I have used the TI-89 for over a decade, and obtained the HP 50g shortly after its release. I tried honestly to use the HP 50g, and here are a few objections that put me back to my two TI-89’s:
- The low resolution (blocky/grainy) of the HP 50g is a big detraction from its usefulness as a high-end graphing calculator
- Aforementioned low resolution limits length of equations and number of equations you can see clearly on the screen–one of the major reasons for having a high-end calculator is to allow you to enter/check long equations on the screen.
That being said, the HP 50g has a dedicated core of aficionados. HP 50g advocates will present a list of counterpoints to show how I am technically wrong–and their arguments have merits.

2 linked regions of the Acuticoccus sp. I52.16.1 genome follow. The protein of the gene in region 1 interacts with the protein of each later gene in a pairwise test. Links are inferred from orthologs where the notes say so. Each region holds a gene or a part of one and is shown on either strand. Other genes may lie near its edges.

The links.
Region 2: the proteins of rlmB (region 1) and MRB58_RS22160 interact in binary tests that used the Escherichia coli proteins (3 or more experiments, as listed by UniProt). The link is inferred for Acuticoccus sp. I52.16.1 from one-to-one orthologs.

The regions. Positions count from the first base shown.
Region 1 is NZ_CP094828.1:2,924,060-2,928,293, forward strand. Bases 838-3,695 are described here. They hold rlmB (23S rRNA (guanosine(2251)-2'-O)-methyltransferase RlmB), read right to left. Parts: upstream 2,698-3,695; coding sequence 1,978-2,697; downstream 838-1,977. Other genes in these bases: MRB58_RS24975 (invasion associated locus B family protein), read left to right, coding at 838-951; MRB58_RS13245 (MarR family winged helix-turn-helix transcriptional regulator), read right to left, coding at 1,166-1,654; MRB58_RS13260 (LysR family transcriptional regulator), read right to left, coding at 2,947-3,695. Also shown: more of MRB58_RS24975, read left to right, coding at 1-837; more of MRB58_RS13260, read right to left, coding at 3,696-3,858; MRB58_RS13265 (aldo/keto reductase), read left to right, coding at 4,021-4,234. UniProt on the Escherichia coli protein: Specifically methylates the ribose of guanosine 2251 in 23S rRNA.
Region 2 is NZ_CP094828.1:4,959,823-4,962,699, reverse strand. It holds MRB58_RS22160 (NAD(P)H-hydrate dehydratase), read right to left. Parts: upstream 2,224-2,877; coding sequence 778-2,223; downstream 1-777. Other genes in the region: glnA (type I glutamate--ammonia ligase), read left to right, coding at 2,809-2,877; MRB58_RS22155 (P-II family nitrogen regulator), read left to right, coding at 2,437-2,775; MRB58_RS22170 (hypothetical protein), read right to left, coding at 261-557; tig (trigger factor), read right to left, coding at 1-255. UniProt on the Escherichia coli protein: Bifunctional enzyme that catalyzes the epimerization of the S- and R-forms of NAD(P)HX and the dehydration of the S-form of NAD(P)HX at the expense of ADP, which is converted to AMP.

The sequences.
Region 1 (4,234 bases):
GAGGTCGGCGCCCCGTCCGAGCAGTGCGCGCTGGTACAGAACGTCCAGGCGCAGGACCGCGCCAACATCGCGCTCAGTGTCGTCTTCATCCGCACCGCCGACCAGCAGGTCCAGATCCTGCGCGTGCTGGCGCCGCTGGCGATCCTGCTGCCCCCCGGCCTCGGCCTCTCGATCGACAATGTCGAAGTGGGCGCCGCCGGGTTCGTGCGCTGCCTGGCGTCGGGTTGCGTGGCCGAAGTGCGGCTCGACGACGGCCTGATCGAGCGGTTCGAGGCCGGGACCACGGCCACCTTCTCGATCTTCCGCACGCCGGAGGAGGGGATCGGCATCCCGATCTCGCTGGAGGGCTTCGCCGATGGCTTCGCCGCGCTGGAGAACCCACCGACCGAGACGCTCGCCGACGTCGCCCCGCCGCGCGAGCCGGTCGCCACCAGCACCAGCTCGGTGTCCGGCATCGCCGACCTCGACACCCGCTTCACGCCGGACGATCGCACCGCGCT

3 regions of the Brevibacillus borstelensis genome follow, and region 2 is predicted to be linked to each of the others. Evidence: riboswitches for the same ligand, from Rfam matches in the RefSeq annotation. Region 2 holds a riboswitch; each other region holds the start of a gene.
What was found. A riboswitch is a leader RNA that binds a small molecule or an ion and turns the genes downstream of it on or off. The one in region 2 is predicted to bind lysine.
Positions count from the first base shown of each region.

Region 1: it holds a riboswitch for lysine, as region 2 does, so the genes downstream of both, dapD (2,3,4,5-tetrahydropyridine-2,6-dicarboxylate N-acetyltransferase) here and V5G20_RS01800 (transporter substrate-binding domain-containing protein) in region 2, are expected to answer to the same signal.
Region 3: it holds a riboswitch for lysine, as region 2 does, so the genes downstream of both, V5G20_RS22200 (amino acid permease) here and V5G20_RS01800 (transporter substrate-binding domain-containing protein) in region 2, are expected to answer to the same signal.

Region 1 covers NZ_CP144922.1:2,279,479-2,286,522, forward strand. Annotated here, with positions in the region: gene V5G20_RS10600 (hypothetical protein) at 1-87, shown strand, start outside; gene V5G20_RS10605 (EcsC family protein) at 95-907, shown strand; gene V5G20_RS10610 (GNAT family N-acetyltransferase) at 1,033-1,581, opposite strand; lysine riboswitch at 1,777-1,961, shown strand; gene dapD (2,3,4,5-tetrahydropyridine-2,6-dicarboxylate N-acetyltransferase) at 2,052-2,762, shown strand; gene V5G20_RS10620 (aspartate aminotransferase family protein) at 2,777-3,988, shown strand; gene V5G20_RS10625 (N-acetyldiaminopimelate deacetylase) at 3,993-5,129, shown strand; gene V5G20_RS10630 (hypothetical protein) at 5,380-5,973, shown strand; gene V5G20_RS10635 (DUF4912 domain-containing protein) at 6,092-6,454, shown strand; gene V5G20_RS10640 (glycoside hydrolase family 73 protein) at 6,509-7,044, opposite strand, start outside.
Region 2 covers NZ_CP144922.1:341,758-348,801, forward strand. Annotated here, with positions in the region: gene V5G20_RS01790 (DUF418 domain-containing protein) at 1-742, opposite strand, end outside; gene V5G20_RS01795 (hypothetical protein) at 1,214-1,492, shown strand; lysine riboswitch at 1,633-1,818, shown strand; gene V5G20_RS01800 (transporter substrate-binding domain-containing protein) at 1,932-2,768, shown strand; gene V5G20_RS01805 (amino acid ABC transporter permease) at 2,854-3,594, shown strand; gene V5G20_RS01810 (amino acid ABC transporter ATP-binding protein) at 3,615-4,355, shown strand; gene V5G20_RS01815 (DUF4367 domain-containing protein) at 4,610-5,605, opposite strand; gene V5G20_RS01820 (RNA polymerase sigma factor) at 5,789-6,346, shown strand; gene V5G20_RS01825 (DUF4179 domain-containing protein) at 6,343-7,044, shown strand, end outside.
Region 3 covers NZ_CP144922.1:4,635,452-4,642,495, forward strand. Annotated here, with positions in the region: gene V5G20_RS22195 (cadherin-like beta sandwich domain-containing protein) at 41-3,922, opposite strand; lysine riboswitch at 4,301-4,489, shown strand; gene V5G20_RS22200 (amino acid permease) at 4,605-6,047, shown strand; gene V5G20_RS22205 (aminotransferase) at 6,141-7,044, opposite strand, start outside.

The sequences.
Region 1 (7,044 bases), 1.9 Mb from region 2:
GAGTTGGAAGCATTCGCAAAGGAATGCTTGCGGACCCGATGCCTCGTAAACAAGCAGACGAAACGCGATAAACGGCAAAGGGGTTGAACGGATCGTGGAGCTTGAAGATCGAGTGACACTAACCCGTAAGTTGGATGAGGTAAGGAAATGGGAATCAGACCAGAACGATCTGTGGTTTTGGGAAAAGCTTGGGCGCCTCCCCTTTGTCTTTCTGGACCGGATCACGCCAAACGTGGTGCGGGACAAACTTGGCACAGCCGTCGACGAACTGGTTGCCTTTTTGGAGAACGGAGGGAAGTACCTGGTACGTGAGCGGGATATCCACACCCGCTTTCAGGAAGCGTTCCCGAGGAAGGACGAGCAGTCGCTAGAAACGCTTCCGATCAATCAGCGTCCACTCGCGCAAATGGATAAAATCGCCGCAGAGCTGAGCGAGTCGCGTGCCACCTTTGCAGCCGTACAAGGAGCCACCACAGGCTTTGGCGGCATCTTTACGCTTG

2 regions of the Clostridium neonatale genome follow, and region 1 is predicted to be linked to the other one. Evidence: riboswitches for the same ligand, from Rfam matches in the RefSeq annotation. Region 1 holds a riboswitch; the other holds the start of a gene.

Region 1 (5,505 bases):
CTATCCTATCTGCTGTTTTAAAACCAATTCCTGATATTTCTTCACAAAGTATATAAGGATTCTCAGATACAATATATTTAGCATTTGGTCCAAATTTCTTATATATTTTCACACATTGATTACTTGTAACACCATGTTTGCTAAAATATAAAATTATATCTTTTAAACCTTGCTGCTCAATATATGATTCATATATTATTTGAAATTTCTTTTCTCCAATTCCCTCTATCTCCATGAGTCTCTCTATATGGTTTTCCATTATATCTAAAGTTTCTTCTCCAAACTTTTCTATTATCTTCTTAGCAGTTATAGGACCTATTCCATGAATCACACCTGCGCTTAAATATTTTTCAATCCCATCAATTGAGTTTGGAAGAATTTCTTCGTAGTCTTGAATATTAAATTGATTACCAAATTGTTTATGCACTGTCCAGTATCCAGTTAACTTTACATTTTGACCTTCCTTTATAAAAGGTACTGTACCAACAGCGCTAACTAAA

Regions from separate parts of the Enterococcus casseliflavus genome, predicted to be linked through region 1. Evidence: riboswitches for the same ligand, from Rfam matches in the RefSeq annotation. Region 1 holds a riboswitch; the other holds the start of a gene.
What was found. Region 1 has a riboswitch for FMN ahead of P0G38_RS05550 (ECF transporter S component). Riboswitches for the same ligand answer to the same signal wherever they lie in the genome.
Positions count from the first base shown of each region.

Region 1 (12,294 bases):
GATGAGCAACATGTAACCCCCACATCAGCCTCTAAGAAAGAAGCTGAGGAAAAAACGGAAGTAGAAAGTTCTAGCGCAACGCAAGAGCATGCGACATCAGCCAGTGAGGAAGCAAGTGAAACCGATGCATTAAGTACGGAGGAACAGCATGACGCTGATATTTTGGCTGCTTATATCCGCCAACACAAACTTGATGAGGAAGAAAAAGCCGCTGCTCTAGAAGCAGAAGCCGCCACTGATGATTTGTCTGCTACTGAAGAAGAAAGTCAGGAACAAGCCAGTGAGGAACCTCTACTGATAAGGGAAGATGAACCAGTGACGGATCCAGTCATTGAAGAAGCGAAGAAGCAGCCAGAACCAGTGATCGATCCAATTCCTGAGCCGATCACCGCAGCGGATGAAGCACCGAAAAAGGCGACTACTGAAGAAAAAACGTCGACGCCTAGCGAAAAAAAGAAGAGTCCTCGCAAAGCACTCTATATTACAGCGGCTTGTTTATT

Given the feature set and the inevitable eventual sunsetting of the 15+ year old TI-89 series, a new user considering what high-end calculator to purchase should look to the TI Nspire CX CAS.
In closing, I will give strong admonition to students–DO NOT rely heavily on calculators in your math courses–this will only cause you much suffering in later courses. Even if your last math class in college will be Calculus I or II, you will never gain the true richness of understanding if you constantly use your calculator for homework.
A better approach is to do the problems manually, and on occasion check with the calculator.